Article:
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What is WebP?

Logo for WebP. (Source:

WebP is a new image format being developed and pioneered by Google — who are calling it “A new image format for the web”.

This new format aims to compress filesizes drastically — without impacting image quality, with the aim of faster delivery and ultimately faster websites.

Current browser support for WebP

Can I Use shows that WebP is supported by the latest versions of WebKit, but I know that Firefox have plans to implement it also.

Current WebP (lossy) support:

  • Google Chrome (desktop) 17+
  • Google Chrome for Android version 25+
  • Opera 11.10+
  • Native web browser, Android 4.0+ (ICS)

Current WebP (lossy, lossless & alpha) support:

  • Google Chrome (desktop) 23+
  • Google Chrome for Android version 25+
  • Google Chrome for iOS version 29+
  • Opera 12.10+
  • Native web browser, Android 4.2+ (JB-MR1)
  • Pale Moon 26+


Performance benefits

From what I’ve implemented so far I’ve been able to make vast filesize savings on both .PNG and .JPG images.

A screenshot of a terminal window showing the filesize savings when converting from .JPG to .WebP images - details below
A summary of the filesize savings
Filesize (bytes)Filename

Evidence from Google’s tests claim a 26% saving in .PNGs and 25-34% in .JPGs.

How to use WebP in your work

So without further ado, here’s some code you can dig into (read: copy & paste) for your project work to start using WebP right away.

Automatically generating WebP images

I use gulp-webp to have WebP images automatically converted from JPGs and PNGs during my CI build. First install the Node module and save it to your project’s devDependencies:

npm install gulp-webp --save-dev

Use the following code snippet to create a webp task, pipe the images into the gulp-webp node module and then return the images to the directory that you store build artefacts (there’s no need to keep these files in source control if you generate them each time).

gulp.task('webp', function () {
  return gulp.src('source/images/**/*')

Here’s some I converted earlier…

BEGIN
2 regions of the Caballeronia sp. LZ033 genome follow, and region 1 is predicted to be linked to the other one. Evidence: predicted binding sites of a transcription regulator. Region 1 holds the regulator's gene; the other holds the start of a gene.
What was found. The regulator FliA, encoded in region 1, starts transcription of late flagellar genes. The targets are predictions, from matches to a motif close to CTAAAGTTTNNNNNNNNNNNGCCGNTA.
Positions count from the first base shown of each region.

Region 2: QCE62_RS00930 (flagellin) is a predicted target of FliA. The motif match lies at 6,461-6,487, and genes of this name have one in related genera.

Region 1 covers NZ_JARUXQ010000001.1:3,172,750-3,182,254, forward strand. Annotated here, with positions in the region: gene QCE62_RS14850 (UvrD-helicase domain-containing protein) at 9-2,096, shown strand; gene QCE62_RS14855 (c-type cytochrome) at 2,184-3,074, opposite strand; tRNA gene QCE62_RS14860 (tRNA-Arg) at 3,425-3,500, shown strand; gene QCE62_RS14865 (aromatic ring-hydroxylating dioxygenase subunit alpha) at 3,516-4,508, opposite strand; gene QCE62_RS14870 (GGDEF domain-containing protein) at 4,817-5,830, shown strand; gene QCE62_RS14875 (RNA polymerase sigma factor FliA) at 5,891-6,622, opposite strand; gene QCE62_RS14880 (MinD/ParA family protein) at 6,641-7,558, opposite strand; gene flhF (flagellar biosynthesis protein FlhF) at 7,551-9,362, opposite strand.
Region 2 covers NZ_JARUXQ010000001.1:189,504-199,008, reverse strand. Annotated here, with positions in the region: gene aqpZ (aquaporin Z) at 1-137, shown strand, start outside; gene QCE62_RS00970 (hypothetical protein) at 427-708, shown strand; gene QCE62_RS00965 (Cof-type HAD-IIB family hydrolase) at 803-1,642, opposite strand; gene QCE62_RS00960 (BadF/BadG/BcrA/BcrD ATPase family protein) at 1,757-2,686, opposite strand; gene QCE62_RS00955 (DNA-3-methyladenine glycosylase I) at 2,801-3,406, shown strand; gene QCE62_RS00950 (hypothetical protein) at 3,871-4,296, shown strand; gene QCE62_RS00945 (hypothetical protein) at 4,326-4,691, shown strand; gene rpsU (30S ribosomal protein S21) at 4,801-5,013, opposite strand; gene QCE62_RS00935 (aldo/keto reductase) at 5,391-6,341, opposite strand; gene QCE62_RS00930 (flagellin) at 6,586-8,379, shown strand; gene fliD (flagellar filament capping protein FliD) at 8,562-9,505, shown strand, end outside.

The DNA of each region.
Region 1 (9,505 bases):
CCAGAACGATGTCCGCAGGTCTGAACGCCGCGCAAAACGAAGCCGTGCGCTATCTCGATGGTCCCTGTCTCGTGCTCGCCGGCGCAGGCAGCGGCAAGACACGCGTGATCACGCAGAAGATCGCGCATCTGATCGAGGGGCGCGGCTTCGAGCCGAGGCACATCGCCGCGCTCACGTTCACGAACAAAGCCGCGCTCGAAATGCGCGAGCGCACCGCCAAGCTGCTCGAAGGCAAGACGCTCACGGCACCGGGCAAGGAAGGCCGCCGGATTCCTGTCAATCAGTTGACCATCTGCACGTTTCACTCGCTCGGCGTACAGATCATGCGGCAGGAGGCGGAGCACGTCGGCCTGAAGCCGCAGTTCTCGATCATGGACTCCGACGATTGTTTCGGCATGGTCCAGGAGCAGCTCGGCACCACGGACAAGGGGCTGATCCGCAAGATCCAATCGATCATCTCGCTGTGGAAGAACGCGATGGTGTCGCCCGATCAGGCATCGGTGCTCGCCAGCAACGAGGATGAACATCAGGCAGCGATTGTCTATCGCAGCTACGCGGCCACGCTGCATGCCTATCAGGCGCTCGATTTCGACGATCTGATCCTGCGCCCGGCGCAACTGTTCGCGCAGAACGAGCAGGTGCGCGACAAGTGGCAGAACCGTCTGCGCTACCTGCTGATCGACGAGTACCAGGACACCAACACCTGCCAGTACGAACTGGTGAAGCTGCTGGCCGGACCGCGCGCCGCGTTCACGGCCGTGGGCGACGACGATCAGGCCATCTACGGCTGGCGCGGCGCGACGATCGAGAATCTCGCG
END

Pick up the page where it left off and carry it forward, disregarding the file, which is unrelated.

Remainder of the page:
A photograph of a llama’s head
.JPG format (optimised with ImageOptim - 297282 bytes)
A photograph of a llama’s head
.WebP format (11926 bytes)

Can you tell the difference?! (Image source:

See also Google’s extended gallery for comparisons.

Providing fallbacks with picture

We’ve already been through the browser-support for WebP, so what can you do for those that don’t support this new-fangled format?

I use the new(ish) built-in picture element to offload the detection of WebP support to the browser, and provide fallback image formats for those browsers that don’t support it yet.

  <source srcset="image.webp" type="image/webp">
  <!-- WebP for those that support it -->
  <source srcset="image.jpg">
  <!-- Original image (JPG/PNG) for those that don’t -->
  <img src="image.jpg" alt="Daniel Furze at a talk">
  <!-- Fallback <img> tag -->

There are other ways to detect if a browser supports WebP via Modernizr or by writing your own JavaScript detection, but if your target audience supports the <picture> element then I’d go right ahead and use this method and let the browser do the work.


A quick overview of how to start using WebP images in your projects now, though at the time of writing they aren’t widely supported by browsers just yet.

These two snippets of code in your task runner and markup will enable you to take advantage of WebP images straight away, regardless of the current state of browser support for them.